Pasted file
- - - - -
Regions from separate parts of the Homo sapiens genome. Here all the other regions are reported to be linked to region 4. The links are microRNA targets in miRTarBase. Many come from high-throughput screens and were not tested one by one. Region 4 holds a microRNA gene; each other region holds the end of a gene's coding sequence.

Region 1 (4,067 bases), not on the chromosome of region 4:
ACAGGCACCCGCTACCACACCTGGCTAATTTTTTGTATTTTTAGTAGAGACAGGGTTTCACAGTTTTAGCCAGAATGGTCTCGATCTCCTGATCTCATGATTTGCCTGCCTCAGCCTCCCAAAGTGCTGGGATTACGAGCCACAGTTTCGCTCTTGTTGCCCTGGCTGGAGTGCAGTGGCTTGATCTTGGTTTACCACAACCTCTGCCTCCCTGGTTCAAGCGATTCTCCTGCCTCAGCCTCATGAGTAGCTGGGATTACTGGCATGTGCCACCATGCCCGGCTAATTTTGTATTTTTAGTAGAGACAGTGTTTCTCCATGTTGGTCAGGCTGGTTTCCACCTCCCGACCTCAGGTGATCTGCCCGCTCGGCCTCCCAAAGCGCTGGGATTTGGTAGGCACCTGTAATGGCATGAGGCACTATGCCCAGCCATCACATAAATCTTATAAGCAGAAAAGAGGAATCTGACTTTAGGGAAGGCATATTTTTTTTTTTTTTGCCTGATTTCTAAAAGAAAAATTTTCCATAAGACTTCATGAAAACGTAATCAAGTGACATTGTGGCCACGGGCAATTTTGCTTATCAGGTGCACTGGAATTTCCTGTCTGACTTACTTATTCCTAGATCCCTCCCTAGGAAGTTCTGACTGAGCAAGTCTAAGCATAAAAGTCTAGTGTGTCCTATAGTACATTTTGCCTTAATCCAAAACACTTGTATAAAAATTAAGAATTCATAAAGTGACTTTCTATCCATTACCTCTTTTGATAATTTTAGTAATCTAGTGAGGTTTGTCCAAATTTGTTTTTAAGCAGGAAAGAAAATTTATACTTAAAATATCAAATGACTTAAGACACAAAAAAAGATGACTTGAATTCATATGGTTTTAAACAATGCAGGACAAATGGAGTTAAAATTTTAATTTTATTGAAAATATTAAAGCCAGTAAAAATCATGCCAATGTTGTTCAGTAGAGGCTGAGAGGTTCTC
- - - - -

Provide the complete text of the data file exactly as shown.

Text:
Regions from separate parts of the Homo sapiens genome. Here all the other regions are reported to be linked to region 4. The links are microRNA targets in miRTarBase. Many come from high-throughput screens and were not tested one by one. Region 4 holds a microRNA gene; each other region holds the end of a gene's coding sequence.

Region 1 (4,067 bases), not on the chromosome of region 4:
ACAGGCACCCGCTACCACACCTGGCTAATTTTTTGTATTTTTAGTAGAGACAGGGTTTCACAGTTTTAGCCAGAATGGTCTCGATCTCCTGATCTCATGATTTGCCTGCCTCAGCCTCCCAAAGTGCTGGGATTACGAGCCACAGTTTCGCTCTTGTTGCCCTGGCTGGAGTGCAGTGGCTTGATCTTGGTTTACCACAACCTCTGCCTCCCTGGTTCAAGCGATTCTCCTGCCTCAGCCTCATGAGTAGCTGGGATTACTGGCATGTGCCACCATGCCCGGCTAATTTTGTATTTTTAGTAGAGACAGTGTTTCTCCATGTTGGTCAGGCTGGTTTCCACCTCCCGACCTCAGGTGATCTGCCCGCTCGGCCTCCCAAAGCGCTGGGATTTGGTAGGCACCTGTAATGGCATGAGGCACTATGCCCAGCCATCACATAAATCTTATAAGCAGAAAAGAGGAATCTGACTTTAGGGAAGGCATATTTTTTTTTTTTTTGCCTGATTTCTAAAAGAAAAATTTTCCATAAGACTTCATGAAAACGTAATCAAGTGACATTGTGGCCACGGGCAATTTTGCTTATCAGGTGCACTGGAATTTCCTGTCTGACTTACTTATTCCTAGATCCCTCCCTAGGAAGTTCTGACTGAGCAAGTCTAAGCATAAAAGTCTAGTGTGTCCTATAGTACATTTTGCCTTAATCCAAAACACTTGTATAAAAATTAAGAATTCATAAAGTGACTTTCTATCCATTACCTCTTTTGATAATTTTAGTAATCTAGTGAGGTTTGTCCAAATTTGTTTTTAAGCAGGAAAGAAAATTTATACTTAAAATATCAAATGACTTAAGACACAAAAAAAGATGACTTGAATTCATATGGTTTTAAACAATGCAGGACAAATGGAGTTAAAATTTTAATTTTATTGAAAATATTAAAGCCAGTAAAAATCATGCCAATGTTGTTCAGTAGAGGCTGAGAGGTTCTC